Can the world get enough of the Porsche 911 right now? Between the latest 991 Turbos and GT3 RSs dominating road tests and the air-cooled market verging on a bubble, Porsche’s undeniably backward but charismatic design goes from strength to strength. Literally every car enthusiast I know is watching online classifieds like a hawk in the hope of the right 911 for them materializing from the shadows of a forgotten garage.
The 911 occupies a relatively unique territory of both being highly collectable yet plentiful enough that owners can make modifications and not feel the need to spend their Sunday mornings in a confessional. In fact, if you modify a 911 ‘right’ you might just create a global phenomenon: cue Magnus Walker and his Outlaws or Nakai-san’s aggressive RWB builds.
I must confess that as a self-proclaimed Porsche guy it’s mildly infuriating to witness the boom in air-cooled prices off the back of the 911 resurgence. For every extra dollar I save, it seems the price of a 911 increases ten-fold.
Personal sob story aside, it’s exciting to witness the renewed creativity being applied to these rear-engined machines over the last few years. I can’t think of many other collector cars where owners are so open to modification and customisation, apart from the original Mini.
This was something that Jeremy – the owner of this particular 964 – took issue with. How to create something that stood out from the crowd when it’s seemingly all been done before.
The solution was to remix a few distinct themes into a complete package where no single element shouts any louder than the others.
This is not a car that smacks you in the face with its originality. Instead, it prefers to draw you in and impress with the attention to detail and multitude of custom-made touches. It would be easy to write this 964 off as just another pretty 911 from a distance, but when the builder casually mentions that every part on the car is either brand new, reconditioned or custom, it’s time to start paying attention!
The final result has undoubtedly improved upon every aspect of Porsche’s classic formula without diluting the purity of the original product. The ‘Skunkworks’ moniker neatly sums up the approach that Jeremy and the talented team at Autohaus Hamilton have taken with this creation: high performing and innovative with an aura of secrecy and stealth.
Autohaus Hamilton is a name synonymous with Porsche in Australia, touching all facets of ownership: sales, service, motorsports and today’s focus – custom builds. From an understated workshop north of Sydney, a loyal customer base has been established over the past 40-odd years, and for many owners there is simply no other option once they have joined the Autohaus club.
The first time I tried to shoot this car #SydneyStorm was starting to trend on Twitter – it was literally the worst weather Sydney had seen in decades. Two weeks later we had picked out one of Sydney’s best driving roads – the Old Pacific Highway – for an early morning blast, but it seemed the battleship grey exterior of the 964 had once again summoned the cold and wet.
A classic 911 wouldn’t be many people’s first choice for a fast drive on a rainy Sunday morning – the infamous lift-off oversteer being exacerbated by the rearward weight balance. It wasn’t a problem here though – the Skunkworks RS-4 is based on a 964 C4, so all four wheels are driven and would provide a sure-footed drive even in the damp conditions of our shoot day!More Than The Sum Of Its Parts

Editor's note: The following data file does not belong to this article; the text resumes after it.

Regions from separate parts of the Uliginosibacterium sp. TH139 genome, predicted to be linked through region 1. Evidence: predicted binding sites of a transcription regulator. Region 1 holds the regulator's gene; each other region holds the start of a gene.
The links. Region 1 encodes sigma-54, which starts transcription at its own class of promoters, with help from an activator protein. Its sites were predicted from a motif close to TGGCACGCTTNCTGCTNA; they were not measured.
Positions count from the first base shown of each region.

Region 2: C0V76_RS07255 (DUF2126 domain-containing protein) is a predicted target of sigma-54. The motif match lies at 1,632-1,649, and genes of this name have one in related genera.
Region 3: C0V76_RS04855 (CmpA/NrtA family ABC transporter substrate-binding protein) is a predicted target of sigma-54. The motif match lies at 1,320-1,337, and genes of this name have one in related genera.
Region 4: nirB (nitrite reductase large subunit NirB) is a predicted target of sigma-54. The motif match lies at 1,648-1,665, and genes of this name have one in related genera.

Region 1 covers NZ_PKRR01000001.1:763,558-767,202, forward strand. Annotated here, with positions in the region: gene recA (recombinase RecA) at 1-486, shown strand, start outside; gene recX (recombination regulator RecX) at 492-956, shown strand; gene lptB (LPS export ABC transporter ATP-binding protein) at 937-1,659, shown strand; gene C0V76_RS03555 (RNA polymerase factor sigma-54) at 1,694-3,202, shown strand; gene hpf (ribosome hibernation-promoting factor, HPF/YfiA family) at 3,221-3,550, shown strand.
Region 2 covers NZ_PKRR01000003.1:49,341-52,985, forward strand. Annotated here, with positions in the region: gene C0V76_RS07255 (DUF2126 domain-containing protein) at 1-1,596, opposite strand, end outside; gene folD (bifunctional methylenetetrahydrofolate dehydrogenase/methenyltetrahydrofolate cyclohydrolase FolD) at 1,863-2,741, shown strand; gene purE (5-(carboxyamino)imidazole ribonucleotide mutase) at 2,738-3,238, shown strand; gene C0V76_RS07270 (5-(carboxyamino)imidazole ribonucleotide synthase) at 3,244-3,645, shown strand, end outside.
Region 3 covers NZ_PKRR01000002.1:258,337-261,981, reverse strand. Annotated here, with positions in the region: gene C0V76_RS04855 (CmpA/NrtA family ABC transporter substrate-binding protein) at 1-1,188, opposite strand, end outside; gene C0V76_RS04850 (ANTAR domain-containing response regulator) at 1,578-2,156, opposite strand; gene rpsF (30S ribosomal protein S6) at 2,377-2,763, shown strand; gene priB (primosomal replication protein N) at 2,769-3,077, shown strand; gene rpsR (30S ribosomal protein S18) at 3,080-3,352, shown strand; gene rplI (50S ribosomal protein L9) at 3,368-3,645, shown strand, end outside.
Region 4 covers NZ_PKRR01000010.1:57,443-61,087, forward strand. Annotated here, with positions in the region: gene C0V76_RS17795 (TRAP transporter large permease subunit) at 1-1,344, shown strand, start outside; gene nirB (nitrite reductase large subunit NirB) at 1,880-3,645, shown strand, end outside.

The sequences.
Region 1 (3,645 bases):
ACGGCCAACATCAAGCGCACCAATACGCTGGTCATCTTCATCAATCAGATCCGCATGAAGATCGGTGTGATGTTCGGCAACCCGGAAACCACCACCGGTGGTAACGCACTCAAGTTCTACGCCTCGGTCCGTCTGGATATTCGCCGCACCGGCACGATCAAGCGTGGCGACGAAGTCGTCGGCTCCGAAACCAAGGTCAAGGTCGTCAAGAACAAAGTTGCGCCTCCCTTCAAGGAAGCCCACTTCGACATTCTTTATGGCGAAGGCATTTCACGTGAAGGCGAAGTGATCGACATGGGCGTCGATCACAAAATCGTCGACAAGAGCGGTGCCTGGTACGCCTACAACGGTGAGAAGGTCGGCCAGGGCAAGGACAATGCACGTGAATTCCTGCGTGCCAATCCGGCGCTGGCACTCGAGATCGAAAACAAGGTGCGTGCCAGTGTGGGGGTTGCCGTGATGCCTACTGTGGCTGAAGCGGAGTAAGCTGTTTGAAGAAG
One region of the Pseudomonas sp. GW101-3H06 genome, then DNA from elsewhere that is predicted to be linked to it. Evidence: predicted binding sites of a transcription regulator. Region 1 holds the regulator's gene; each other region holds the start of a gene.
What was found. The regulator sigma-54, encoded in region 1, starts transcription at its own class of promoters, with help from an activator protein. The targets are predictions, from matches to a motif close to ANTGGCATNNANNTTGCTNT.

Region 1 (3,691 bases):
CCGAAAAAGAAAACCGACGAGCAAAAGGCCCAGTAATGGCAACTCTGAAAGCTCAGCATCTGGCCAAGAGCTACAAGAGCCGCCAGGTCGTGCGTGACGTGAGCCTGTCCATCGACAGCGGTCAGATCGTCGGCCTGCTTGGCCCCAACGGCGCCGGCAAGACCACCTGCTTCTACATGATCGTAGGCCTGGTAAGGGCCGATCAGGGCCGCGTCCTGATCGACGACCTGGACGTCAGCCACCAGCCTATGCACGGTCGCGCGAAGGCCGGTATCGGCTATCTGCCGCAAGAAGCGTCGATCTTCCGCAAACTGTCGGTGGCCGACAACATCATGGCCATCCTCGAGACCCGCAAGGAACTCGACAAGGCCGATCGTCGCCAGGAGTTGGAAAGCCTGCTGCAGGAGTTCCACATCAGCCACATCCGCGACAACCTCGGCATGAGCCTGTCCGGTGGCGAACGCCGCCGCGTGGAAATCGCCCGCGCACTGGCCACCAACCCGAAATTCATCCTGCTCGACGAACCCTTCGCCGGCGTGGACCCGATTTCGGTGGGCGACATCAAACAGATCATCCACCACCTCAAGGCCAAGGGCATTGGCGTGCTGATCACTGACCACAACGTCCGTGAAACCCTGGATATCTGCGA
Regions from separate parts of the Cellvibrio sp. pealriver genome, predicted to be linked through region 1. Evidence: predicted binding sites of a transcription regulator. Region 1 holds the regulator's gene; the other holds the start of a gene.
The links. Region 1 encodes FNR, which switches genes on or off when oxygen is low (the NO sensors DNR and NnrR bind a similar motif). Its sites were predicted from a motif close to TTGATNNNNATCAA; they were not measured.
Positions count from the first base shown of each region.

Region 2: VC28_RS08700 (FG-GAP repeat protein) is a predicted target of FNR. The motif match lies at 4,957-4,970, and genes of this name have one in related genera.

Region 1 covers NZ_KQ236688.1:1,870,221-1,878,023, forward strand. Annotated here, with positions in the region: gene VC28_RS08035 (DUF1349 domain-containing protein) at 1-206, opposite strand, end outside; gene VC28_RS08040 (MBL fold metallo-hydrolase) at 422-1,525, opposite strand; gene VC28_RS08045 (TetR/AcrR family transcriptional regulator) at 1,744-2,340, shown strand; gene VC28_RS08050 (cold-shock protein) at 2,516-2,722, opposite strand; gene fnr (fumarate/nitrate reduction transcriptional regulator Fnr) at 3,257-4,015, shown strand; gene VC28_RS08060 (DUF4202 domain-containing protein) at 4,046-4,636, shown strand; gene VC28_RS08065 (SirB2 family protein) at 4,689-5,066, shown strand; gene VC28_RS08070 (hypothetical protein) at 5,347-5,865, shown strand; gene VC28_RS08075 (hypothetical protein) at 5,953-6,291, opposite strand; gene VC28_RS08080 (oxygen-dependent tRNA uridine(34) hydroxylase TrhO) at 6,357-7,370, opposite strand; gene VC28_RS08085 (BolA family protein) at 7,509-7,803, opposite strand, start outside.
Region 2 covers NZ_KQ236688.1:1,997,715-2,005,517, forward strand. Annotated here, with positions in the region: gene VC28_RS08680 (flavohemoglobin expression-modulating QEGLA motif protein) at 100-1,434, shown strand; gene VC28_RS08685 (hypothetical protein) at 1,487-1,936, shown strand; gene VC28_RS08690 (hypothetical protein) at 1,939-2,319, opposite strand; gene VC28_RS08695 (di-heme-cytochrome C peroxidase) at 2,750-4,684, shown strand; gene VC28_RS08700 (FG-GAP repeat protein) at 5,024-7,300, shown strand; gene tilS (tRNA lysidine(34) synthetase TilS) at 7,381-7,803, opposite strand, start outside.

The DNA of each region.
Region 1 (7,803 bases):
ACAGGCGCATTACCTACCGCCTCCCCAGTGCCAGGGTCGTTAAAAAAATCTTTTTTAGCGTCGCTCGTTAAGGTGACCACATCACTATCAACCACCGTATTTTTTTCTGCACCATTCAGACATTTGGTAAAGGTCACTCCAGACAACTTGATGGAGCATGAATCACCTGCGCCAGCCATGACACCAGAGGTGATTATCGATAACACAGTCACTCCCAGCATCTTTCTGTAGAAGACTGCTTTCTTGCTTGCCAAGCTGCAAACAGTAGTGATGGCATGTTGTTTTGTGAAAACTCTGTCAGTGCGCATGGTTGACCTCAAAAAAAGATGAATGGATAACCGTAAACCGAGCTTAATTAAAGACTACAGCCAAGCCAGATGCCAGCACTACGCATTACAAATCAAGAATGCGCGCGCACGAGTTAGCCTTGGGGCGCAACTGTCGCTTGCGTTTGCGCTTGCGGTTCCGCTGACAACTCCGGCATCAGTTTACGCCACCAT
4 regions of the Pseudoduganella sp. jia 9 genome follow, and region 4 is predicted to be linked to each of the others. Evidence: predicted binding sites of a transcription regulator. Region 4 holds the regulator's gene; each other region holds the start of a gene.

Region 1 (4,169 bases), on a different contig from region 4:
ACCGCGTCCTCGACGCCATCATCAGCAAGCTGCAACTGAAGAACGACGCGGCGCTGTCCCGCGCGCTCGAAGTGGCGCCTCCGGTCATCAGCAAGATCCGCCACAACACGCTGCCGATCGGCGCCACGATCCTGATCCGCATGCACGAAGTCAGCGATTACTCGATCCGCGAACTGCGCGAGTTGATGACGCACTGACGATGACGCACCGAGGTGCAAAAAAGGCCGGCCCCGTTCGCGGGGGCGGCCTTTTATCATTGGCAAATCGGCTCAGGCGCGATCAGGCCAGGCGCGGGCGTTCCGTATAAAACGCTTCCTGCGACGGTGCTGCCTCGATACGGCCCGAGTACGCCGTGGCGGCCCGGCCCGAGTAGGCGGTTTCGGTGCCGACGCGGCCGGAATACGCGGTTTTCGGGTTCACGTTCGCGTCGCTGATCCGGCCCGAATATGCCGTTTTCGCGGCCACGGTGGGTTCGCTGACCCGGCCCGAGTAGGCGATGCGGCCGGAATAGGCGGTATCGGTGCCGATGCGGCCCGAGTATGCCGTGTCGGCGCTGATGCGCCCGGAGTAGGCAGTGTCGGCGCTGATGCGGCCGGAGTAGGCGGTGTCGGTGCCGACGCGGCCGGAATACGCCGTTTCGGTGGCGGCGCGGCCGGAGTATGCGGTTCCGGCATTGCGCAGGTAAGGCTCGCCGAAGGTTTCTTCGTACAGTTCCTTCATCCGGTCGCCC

Within five minutes of parking ‘Skunky’ and retreating under cover at a local coffee shop (and beacon for Sunday drivers and motorcyclists alike) for a warming drink, our ears pricked up to the sound of Stuttgart’s latest and greatest 991 GT3 crawling into the car park behind us. Before I could finish my coffee, four more Porsches had arrive – all of whom had been somehow involved with Autohaus Hamilton. I made Sergio and Grant from Autohaus both swear that this wasn’t a set up!
Magnus Walker’s ‘get out and drive’ mantra is drilled into Autohaus’s customers by the passionate team who love nothing more than to see their inbox full of photos of smiling owners and well-used Porsches on a Monday morning, and it seemed our driving route is a popular one.
The other owners were keen to check out Autohaus’s latest creation, and Grant and Jeremy were very obliging in discussing the finer details.
Although 911 engine bays are as photographer-friendly as a North Korean prison camp, everyone seemed impressed by the work that had been done. The centerpiece is six independent throttle bodies fed by a carbon fibre intake manifold.
It’s a real shame that everything else remains so hidden as I’ve seen the behind-the-scenes photos of the build and it’s clear that not a stone was left unturned in creating a ‘better than new’ power unit for Jeremy to enjoy.
Starting with a blueprinted 3.6-litre block, forged high compression pistons, performance camshafts and race valves were installed. Ported heads are fed by the aforementioned individual throttle bodies and exhaust gasses are managed by a full Fabspeed dual sports exhaust. A 964 RS lightened flywheel ensures that the revs rise and fall as briskly as possible and a MoTeC M84 is employed for engine management duties.